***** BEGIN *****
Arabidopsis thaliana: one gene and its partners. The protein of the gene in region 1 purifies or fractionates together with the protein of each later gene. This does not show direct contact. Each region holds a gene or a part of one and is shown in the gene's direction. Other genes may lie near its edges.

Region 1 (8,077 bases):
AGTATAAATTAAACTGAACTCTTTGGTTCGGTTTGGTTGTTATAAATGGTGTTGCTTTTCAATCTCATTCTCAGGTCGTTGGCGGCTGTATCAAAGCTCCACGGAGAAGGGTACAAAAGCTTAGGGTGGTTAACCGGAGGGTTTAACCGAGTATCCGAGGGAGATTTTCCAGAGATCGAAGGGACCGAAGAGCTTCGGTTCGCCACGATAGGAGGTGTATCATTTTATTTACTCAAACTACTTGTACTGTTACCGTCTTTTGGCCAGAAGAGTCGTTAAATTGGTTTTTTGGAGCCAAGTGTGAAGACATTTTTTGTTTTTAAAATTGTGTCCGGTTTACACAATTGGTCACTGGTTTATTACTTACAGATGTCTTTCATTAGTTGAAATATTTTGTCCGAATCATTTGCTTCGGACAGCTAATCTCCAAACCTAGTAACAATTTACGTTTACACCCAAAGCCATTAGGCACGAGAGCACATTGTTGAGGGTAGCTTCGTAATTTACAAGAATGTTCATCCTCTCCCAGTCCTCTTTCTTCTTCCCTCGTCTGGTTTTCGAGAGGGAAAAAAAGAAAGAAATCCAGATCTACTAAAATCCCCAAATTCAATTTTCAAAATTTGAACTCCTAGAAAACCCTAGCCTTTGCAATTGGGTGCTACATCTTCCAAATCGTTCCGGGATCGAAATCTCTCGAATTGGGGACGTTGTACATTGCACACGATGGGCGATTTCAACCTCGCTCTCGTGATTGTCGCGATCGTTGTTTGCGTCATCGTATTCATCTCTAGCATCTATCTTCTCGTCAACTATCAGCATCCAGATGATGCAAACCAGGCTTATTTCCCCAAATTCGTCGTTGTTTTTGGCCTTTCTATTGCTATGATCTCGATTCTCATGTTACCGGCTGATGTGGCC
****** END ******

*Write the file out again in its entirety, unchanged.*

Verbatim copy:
Arabidopsis thaliana: one gene and its partners. The protein of the gene in region 1 purifies or fractionates together with the protein of each later gene. This does not show direct contact. Each region holds a gene or a part of one and is shown in the gene's direction. Other genes may lie near its edges.

Region 1 (8,077 bases):
AGTATAAATTAAACTGAACTCTTTGGTTCGGTTTGGTTGTTATAAATGGTGTTGCTTTTCAATCTCATTCTCAGGTCGTTGGCGGCTGTATCAAAGCTCCACGGAGAAGGGTACAAAAGCTTAGGGTGGTTAACCGGAGGGTTTAACCGAGTATCCGAGGGAGATTTTCCAGAGATCGAAGGGACCGAAGAGCTTCGGTTCGCCACGATAGGAGGTGTATCATTTTATTTACTCAAACTACTTGTACTGTTACCGTCTTTTGGCCAGAAGAGTCGTTAAATTGGTTTTTTGGAGCCAAGTGTGAAGACATTTTTTGTTTTTAAAATTGTGTCCGGTTTACACAATTGGTCACTGGTTTATTACTTACAGATGTCTTTCATTAGTTGAAATATTTTGTCCGAATCATTTGCTTCGGACAGCTAATCTCCAAACCTAGTAACAATTTACGTTTACACCCAAAGCCATTAGGCACGAGAGCACATTGTTGAGGGTAGCTTCGTAATTTACAAGAATGTTCATCCTCTCCCAGTCCTCTTTCTTCTTCCCTCGTCTGGTTTTCGAGAGGGAAAAAAAGAAAGAAATCCAGATCTACTAAAATCCCCAAATTCAATTTTCAAAATTTGAACTCCTAGAAAACCCTAGCCTTTGCAATTGGGTGCTACATCTTCCAAATCGTTCCGGGATCGAAATCTCTCGAATTGGGGACGTTGTACATTGCACACGATGGGCGATTTCAACCTCGCTCTCGTGATTGTCGCGATCGTTGTTTGCGTCATCGTATTCATCTCTAGCATCTATCTTCTCGTCAACTATCAGCATCCAGATGATGCAAACCAGGCTTATTTCCCCAAATTCGTCGTTGTTTTTGGCCTTTCTATTGCTATGATCTCGATTCTCATGTTACCGGCTGATGTGGCC